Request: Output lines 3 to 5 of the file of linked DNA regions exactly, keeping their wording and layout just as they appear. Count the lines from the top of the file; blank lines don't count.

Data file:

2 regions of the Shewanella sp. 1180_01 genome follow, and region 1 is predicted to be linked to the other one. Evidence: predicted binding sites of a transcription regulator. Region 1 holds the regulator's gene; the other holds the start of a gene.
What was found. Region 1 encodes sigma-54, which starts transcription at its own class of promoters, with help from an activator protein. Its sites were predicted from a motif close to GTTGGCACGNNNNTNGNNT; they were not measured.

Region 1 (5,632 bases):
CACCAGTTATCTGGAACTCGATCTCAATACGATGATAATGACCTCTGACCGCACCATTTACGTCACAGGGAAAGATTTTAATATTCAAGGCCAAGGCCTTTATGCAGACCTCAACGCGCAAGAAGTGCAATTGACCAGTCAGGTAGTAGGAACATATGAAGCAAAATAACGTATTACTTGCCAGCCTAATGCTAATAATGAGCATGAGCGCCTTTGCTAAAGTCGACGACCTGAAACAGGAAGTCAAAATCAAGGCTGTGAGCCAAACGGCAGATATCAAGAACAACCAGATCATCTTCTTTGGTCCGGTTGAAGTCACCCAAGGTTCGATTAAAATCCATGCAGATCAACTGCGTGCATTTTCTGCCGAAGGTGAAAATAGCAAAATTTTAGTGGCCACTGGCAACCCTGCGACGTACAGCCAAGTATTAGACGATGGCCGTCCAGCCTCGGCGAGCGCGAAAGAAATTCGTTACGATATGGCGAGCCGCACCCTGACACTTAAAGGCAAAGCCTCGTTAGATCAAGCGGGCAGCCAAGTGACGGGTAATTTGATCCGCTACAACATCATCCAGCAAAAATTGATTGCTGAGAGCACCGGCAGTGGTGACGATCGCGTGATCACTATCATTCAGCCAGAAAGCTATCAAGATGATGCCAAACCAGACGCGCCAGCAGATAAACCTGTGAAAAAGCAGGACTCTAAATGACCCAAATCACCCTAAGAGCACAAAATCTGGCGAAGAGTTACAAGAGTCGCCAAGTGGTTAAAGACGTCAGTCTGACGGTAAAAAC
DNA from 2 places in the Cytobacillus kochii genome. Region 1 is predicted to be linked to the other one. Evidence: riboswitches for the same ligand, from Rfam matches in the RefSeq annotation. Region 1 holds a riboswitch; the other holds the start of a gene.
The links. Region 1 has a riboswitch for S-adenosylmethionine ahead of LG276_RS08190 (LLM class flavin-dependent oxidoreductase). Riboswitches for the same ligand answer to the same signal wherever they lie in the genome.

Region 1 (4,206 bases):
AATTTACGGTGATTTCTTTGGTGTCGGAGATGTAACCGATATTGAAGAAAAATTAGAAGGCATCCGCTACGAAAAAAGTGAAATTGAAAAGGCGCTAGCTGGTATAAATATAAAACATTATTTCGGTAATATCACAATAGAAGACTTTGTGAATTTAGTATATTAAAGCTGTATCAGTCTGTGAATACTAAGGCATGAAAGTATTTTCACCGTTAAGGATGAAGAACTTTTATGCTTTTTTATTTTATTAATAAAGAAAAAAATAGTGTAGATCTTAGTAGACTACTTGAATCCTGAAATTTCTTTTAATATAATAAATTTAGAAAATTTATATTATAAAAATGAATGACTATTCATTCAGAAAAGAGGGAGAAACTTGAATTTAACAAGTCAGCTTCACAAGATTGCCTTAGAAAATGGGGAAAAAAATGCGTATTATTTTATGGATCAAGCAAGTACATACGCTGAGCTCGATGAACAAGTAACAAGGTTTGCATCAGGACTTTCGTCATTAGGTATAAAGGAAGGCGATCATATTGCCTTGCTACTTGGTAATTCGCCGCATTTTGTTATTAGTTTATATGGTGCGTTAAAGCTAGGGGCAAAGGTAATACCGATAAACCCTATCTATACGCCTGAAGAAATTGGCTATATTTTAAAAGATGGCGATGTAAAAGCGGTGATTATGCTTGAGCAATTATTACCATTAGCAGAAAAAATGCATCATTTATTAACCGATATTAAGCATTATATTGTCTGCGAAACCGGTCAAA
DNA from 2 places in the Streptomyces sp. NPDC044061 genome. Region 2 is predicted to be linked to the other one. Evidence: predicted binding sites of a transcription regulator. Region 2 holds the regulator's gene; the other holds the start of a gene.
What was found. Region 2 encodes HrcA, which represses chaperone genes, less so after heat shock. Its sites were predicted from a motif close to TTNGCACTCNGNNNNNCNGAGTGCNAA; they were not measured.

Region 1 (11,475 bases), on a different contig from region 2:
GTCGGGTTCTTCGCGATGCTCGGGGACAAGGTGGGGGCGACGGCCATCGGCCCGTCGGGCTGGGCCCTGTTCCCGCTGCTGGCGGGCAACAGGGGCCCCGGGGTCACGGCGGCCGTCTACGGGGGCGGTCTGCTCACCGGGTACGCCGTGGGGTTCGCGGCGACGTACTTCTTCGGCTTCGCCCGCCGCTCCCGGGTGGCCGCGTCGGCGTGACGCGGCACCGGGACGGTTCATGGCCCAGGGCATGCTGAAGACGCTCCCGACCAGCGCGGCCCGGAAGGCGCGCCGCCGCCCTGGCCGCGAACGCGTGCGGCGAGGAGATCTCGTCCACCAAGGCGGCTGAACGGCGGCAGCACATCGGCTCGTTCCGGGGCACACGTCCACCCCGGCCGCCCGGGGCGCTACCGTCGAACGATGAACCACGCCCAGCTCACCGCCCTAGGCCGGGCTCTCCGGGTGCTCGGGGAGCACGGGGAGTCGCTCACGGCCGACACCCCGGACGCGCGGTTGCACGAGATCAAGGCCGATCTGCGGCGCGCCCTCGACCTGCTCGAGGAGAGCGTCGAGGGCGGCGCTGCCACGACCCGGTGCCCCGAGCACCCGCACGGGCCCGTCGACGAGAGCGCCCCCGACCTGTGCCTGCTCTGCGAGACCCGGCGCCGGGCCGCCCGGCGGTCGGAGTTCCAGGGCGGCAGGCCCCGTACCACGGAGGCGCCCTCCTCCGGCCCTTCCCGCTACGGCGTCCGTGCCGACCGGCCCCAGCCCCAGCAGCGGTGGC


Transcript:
Region 1 (5,632 bases):
CACCAGTTATCTGGAACTCGATCTCAATACGATGATAATGACCTCTGACCGCACCATTTACGTCACAGGGAAAGATTTTAATATTCAAGGCCAAGGCCTTTATGCAGACCTCAACGCGCAAGAAGTGCAATTGACCAGTCAGGTAGTAGGAACATATGAAGCAAAATAACGTATTACTTGCCAGCCTAATGCTAATAATGAGCATGAGCGCCTTTGCTAAAGTCGACGACCTGAAACAGGAAGTCAAAATCAAGGCTGTGAGCCAAACGGCAGATATCAAGAACAACCAGATCATCTTCTTTGGTCCGGTTGAAGTCACCCAAGGTTCGATTAAAATCCATGCAGATCAACTGCGTGCATTTTCTGCCGAAGGTGAAAATAGCAAAATTTTAGTGGCCACTGGCAACCCTGCGACGTACAGCCAAGTATTAGACGATGGCCGTCCAGCCTCGGCGAGCGCGAAAGAAATTCGTTACGATATGGCGAGCCGCACCCTGACACTTAAAGGCAAAGCCTCGTTAGATCAAGCGGGCAGCCAAGTGACGGGTAATTTGATCCGCTACAACATCATCCAGCAAAAATTGATTGCTGAGAGCACCGGCAGTGGTGACGATCGCGTGATCACTATCATTCAGCCAGAAAGCTATCAAGATGATGCCAAACCAGACGCGCCAGCAGATAAACCTGTGAAAAAGCAGGACTCTAAATGACCCAAATCACCCTAAGAGCACAAAATCTGGCGAAGAGTTACAAGAGTCGCCAAGTGGTTAAAGACGTCAGTCTGACGGTAAAAAC
DNA from 2 places in the Cytobacillus kochii genome. Region 1 is predicted to be linked to the other one. Evidence: riboswitches for the same ligand, from Rfam matches in the RefSeq annotation. Region 1 holds a riboswitch; the other holds the start of a gene.